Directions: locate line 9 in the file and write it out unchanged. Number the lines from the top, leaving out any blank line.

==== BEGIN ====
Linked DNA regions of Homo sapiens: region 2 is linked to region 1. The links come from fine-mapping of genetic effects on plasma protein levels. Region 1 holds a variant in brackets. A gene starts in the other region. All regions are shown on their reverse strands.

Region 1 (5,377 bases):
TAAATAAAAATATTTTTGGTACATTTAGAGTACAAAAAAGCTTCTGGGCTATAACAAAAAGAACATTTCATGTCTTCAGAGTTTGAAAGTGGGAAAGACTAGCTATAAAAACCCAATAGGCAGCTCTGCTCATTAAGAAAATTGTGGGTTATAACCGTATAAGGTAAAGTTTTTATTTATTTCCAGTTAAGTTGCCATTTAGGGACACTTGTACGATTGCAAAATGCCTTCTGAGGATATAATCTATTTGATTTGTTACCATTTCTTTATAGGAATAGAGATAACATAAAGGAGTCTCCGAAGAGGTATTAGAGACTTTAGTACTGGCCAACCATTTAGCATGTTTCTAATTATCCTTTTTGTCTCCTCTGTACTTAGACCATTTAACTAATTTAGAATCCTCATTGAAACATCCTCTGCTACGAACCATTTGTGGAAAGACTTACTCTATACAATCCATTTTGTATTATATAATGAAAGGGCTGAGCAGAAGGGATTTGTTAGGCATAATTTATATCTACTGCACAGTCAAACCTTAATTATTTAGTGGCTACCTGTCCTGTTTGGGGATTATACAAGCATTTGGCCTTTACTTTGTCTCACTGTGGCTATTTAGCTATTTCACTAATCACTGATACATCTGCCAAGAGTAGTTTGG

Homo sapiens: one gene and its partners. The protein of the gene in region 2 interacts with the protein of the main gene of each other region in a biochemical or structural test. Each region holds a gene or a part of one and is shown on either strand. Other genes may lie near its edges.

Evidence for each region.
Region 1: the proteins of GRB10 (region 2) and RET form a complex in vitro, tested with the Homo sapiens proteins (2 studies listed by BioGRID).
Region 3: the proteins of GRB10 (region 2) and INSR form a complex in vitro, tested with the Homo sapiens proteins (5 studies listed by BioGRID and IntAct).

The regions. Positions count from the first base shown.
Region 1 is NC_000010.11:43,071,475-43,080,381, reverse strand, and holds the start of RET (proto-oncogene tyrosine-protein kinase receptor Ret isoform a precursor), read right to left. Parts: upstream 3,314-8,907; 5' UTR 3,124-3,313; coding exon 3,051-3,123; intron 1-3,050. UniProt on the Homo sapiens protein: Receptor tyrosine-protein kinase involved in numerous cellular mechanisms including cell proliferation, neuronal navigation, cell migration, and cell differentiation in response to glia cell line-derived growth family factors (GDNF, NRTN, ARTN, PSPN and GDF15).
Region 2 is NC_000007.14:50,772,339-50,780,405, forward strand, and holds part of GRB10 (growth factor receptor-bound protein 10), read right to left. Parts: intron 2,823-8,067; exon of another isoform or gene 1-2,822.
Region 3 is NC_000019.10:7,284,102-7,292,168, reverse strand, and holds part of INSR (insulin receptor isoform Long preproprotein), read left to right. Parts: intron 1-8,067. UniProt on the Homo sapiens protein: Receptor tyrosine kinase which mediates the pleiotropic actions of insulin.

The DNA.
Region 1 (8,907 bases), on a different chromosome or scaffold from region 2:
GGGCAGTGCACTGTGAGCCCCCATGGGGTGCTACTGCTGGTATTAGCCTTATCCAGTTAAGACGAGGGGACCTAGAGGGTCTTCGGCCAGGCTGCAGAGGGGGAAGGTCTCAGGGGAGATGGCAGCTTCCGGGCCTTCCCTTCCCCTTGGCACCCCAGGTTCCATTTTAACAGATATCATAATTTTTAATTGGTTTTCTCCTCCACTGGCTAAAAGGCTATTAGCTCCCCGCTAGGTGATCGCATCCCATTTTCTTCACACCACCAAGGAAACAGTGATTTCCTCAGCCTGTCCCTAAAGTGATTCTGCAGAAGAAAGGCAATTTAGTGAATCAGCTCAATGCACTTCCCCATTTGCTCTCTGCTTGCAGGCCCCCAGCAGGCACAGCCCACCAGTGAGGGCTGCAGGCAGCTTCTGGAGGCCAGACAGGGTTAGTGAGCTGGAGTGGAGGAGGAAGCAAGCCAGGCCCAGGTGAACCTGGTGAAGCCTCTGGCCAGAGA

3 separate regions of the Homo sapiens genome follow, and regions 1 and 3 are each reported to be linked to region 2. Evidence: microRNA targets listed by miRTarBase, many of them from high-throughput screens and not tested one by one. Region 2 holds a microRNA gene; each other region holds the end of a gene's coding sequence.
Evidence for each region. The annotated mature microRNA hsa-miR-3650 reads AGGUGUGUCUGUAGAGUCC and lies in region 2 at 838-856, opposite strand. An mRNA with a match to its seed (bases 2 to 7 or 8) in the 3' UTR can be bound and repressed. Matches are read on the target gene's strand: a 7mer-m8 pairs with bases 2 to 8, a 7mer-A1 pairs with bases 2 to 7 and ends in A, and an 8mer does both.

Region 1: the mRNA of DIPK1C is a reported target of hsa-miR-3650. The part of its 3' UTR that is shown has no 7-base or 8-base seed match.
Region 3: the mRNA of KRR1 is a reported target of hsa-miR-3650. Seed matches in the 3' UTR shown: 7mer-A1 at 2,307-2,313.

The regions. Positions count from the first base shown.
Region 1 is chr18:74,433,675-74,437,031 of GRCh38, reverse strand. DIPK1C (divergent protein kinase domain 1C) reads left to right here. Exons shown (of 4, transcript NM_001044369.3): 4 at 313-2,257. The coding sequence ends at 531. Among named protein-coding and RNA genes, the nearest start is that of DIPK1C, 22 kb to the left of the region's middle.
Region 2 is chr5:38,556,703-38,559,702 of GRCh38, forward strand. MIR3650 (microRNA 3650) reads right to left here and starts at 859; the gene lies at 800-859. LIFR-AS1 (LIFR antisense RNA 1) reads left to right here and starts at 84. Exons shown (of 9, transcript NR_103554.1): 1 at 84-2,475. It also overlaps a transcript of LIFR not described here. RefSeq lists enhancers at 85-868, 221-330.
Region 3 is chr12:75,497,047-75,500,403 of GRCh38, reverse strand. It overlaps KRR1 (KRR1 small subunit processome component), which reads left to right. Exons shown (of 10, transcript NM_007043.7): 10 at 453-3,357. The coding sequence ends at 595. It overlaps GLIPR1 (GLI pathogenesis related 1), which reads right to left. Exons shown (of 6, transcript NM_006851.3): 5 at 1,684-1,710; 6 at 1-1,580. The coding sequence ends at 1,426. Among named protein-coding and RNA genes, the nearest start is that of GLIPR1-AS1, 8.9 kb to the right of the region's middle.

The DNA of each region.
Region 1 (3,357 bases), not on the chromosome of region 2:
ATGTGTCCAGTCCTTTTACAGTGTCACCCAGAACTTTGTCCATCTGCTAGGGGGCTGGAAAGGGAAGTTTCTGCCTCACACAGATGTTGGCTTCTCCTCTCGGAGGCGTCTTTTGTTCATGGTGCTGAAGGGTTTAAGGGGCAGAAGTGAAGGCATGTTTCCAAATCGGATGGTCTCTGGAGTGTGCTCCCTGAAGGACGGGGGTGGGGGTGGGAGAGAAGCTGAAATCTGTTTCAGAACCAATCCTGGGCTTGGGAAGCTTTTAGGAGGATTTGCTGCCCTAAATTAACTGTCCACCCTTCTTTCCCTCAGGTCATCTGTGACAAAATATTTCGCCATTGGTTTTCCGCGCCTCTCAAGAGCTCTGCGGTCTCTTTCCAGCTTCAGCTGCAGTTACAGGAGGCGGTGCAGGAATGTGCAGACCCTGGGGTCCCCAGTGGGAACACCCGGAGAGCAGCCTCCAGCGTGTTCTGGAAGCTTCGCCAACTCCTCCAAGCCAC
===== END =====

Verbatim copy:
Region 1 is NC_000010.11:43,071,475-43,080,381, reverse strand, and holds the start of RET (proto-oncogene tyrosine-protein kinase receptor Ret isoform a precursor), read right to left. Parts: upstream 3,314-8,907; 5' UTR 3,124-3,313; coding exon 3,051-3,123; intron 1-3,050. UniProt on the Homo sapiens protein: Receptor tyrosine-protein kinase involved in numerous cellular mechanisms including cell proliferation, neuronal navigation, cell migration, and cell differentiation in response to glia cell line-derived growth family factors (GDNF, NRTN, ARTN, PSPN and GDF15).